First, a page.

• Childish Gambino sings on this sultry jam of his girlfriend with a caramel complexion. (“Redbone” is a term for a light-skinned black woman.) He begins the song by referencing the morning sex he isn’t getting with her and on the hook warns her to “stay woke” (vigilant) if they are going to make the relationship work.
  • Though there are no actual samples, the melody pays homage to the 1976 Bootsy Collins track “I’d Rather Be With You.” There are also similarities to bassist Jaco Pastorius’ 1976 instrumental “Portrait Of Tracy,” which is prominently sampled in SWV’s “Rain” and Chingy and Tyrese’s “Pullin’ Me Back.”
  • Did you think there was some vocal pitching by Gambino here? Turns out his singing on Awaken, My Love! was essentially untouched.

    “Actually, there wasn’t a ton of vocal stuff done,” Gambino insisted to Australia’s Triple J Breakfast radio show. “I think people hear ‘Redbone’ and like, ‘Oh, he pitched up his vocals.’ And there was no vocal pitching on the album. I just sang differently.”

  • The song soundtracks the opening credits of Jordan Peele’s horror film Get Out. Speaking to Hip Hop DX, Peele explained why he chose the Childish Gambino track for his movie:

    “Well, first of all, I love the ‘Stay Woke’ [lyric] – that’s what this movie is about,” he said. “I wanted to make sure that this movie satisfied the black horror movie audience’s need for characters to be smart and do things that intelligent and observant people would do.”

  • Childish Gambino penned the instrumentation with his frequent collaborator, the Swedish composer and producer Ludwig Göransson, who has handled most of the production of Gambino’s projects since his 2010 Culdesac mixtape. Göransson told Genius that he arrived at the studio without any preconceived ideas what the pair were going to do that day.

    “We were just chilling and then Donald started playing drums,” he recalled. “He was like, ‘I have this beat. Let’s just play this drum beat.’ We had all the instruments spread out in the whole room, in the whole studio, and just went from one to another to another, hearing ideas and basically just recording a bunch of tracks on top of each other. That was kind of the seed of the idea, that was sort of the first of ‘Redbone’ kind of started.”

  • “Redbone” is a Cajun term for a person of mixed race. The multiethnic group Redbone, who had a big hit in the ’70s with “Come And Get Your Love,” took their name from this term.

 

 

 

Resources?Related:

Childish Gambino – Redbone (Official Audio) – YouTube

Childish Gambino Lyrics – Redbone – AZLyrics

Redbone by Childish Gambino Songfacts

Childish Gambino’s Epic Freestyle on HOT97 for Rosenberg – YouTube

Childish Gambino – Rosenberg Freestyle Lyrics

Killed It: Childish Gambino Freestyles Over “Grindin My Whole Life …

Silent Hollywood: 1895-1927

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“Various nations lay claim to the invention of moving pictures. but the cinema, like so many other technological innovations, has no precise originating moment and owes its birth to no particular country and no particular person. In fact, one can trace the origins of cinema to such diverse sources as sixteenth-century Italian experiments with the camera obscura, various early nineteenth-century optical toys, and a host of practices of visual representation such as dioramas and panoramas. In the last decade of the nineteenth century, efforts to project continuously moving images on to a screen intensified and inventors/ entrepreneurs in several countries presented the ‘first’ moving pictures to the marvelling public: Thomas Edison in the United States; the Lumière brothers in France; Max Skladanowsky in Germany; and William Friese-Greene in Great Britain.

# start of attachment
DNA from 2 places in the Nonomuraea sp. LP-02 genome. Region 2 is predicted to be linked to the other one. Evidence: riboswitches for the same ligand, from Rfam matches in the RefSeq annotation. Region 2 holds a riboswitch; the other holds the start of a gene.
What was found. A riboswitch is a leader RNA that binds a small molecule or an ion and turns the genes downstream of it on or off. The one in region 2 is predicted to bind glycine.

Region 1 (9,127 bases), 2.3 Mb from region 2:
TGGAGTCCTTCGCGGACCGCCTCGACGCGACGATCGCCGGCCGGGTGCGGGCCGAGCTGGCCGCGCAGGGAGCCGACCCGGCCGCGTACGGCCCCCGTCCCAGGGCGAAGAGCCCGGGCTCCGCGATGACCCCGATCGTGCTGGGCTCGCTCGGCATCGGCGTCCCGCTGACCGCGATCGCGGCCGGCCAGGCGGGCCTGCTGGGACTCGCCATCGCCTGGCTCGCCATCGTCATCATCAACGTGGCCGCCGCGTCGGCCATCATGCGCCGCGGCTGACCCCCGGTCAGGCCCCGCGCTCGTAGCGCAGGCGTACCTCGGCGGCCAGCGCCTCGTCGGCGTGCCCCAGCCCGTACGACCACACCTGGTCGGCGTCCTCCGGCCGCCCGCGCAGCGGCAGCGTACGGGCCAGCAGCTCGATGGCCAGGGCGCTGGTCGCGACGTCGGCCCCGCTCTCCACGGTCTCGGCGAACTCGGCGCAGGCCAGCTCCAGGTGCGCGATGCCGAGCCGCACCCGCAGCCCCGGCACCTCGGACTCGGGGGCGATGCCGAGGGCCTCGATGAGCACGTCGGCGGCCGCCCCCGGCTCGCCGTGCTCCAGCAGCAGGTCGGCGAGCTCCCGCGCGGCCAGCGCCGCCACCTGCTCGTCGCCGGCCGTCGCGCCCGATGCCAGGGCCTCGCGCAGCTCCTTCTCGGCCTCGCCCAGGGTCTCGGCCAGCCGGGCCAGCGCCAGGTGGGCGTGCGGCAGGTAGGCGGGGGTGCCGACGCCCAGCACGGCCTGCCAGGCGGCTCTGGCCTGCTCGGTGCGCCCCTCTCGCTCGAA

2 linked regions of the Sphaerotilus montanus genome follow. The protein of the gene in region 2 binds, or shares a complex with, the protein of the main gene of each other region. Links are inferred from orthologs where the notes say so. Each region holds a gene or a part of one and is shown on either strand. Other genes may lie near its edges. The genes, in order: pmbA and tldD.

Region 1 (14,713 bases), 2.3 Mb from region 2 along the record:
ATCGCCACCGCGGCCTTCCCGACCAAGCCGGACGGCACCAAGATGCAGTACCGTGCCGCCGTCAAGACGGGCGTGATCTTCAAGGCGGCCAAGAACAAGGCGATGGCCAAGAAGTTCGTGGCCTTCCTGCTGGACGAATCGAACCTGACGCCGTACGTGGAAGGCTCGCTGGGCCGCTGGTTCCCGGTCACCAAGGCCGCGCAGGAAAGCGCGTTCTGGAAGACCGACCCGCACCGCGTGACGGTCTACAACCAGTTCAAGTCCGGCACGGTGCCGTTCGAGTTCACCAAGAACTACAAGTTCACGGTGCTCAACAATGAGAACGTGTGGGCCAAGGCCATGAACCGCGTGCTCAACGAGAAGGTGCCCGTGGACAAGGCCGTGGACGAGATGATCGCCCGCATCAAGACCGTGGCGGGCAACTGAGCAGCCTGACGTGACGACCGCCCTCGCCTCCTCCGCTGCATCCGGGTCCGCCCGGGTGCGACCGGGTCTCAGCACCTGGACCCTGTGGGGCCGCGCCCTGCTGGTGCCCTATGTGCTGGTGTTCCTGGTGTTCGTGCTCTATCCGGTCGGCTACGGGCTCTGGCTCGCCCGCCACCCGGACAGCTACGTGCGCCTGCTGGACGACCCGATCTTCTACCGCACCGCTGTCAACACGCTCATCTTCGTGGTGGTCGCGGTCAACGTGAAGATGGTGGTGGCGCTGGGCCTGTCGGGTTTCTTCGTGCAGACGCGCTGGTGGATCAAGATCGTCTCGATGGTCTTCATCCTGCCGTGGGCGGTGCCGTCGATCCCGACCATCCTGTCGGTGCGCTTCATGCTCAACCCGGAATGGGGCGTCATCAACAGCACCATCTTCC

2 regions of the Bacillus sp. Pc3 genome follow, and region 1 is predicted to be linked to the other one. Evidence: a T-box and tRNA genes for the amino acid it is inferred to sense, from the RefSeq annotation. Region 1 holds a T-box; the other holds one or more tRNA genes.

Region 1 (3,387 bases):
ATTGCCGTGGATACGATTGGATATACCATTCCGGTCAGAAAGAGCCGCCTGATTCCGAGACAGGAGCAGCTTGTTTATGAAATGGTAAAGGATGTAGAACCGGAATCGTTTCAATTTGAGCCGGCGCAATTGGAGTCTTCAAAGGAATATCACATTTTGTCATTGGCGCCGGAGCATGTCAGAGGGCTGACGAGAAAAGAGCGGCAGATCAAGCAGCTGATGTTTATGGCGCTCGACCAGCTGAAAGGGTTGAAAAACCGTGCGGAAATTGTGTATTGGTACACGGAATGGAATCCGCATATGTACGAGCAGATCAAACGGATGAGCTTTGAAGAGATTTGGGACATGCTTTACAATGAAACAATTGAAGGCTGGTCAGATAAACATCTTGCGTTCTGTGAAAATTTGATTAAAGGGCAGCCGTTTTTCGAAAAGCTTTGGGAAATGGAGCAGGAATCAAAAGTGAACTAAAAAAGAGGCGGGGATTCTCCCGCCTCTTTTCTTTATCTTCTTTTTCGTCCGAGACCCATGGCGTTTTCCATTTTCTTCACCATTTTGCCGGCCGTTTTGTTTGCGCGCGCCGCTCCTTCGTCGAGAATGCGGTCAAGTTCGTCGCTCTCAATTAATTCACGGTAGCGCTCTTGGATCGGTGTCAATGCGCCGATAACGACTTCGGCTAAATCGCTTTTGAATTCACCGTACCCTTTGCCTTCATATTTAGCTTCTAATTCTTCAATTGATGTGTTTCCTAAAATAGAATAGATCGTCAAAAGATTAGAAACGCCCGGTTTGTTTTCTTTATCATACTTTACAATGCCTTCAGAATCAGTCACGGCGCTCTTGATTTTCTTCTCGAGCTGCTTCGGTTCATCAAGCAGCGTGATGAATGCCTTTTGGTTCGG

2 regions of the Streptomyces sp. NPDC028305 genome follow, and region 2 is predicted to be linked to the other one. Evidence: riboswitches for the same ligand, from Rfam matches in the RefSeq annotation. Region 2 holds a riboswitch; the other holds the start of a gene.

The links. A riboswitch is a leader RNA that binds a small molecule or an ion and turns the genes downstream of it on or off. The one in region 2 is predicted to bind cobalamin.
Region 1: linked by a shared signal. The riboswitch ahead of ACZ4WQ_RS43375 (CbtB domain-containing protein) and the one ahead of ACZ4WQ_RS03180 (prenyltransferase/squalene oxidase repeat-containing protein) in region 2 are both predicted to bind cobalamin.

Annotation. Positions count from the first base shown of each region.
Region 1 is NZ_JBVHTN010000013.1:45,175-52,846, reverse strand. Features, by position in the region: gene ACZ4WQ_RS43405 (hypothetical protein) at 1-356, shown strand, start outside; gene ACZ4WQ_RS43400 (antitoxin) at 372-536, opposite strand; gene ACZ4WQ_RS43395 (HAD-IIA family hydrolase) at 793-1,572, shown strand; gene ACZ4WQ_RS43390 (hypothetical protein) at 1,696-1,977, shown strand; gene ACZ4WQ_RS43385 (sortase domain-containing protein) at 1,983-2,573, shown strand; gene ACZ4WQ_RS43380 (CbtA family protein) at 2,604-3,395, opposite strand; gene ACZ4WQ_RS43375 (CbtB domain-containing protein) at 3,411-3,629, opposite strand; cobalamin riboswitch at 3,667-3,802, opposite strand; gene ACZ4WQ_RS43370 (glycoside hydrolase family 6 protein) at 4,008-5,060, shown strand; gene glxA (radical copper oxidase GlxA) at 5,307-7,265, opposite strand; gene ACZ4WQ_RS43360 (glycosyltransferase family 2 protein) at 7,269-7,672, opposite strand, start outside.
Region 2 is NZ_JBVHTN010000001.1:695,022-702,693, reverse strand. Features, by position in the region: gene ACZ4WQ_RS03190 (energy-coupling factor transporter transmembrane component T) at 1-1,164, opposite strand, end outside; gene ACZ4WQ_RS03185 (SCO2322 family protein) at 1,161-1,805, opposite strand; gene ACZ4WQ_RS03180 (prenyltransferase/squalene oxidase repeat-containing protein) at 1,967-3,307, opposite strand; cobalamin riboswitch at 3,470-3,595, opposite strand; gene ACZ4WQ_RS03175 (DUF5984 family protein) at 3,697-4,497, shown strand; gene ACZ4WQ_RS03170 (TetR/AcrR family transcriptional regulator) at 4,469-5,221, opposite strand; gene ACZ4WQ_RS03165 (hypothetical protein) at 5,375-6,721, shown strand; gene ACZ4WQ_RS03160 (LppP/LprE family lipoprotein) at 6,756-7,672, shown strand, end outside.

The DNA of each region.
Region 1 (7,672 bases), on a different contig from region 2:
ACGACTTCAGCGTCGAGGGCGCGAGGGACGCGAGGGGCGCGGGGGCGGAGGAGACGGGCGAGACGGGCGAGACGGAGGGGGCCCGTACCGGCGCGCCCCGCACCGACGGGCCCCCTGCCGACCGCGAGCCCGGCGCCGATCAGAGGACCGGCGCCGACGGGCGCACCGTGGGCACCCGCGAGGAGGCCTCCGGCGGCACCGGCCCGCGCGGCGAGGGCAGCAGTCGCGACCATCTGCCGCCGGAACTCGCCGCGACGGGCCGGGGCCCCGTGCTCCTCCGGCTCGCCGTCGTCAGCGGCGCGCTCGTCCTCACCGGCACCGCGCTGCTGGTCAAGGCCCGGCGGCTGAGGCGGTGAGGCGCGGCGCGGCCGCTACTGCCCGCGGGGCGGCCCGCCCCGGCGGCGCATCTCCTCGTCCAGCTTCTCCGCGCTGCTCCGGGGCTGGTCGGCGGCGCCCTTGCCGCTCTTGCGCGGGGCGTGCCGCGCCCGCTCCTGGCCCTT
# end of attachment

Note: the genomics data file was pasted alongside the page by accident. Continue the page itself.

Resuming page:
In spite of the internationalization of both film style and technology, the United States and a few European countries retained hegemony over film production, distribution, and exhibition. Initially, French film producers were arguably the most important, if not in terms of stylistic innovation, an area in which they competed with the British and the Americans, then certainly in terms of market dominance at home and internationally. Pride of place must be given to the Lumière brothers, who are frequently, although perhaps inaccurately, credited with projecting the first moving pictures to a paying audience. Auguste and Louis Lumière owned a photographic equipment factory and experimented in their spare time with designing a camera that they dubbed the Cinématographe. It was first demonstrated on 22 March 1895 at a meeting of the Société d’Encouragement á I’Industrie Nationale. Subsequent to this prestigious debut, the Lumières continued to publicize their camera as a scientific instrument, exhibiting it at photographic congresses and conferences of learned societies. In December 1895, however, they executed their most famous and influential demonstration, projecting ten films to a paying audience at the Grand Café in Paris.

Thomas Alva Edison (1847-1931)The ‘invention’ of the moving picture is often associated with the name of Thomas Alva Edison, but, in accordance with contemporary industrial practices, Edison’s moving picture machines were actually produced by a team of technicians working at his laboratories in West Orange, New Jersey, supervised by the Englishman William Kennedy Laurie Dickson. Dickson and his associates began working on moving pictures in 1889 and by 1893 had built the Kinetograph, a workable but bulky camera, and the Kinetoscope, a peep-show-like viewing machine in which a continuous strip of film between 40 and 50 feet long ran between an electric lamp and a shutter. They also developed and built the first motion picture studio, necessitated by the Kinetograph’s size, weight, and relative immobility. This was a shack whose resemblance to a police van caused it to be popularly dubbed the ‘Black Maria’. To this primitive studio came the earliest American film actors, mainly vaudeville performers who travelled to West Orange from nearby New York City to have their (moving) pictures taken. These pictures lasted anywhere from fifteen seconds to one minute and simply reproduced the various performers’ stage acts with, for example, Little Egypt, the famous belly-dancer, dancing, or Sandow the Strongman posing.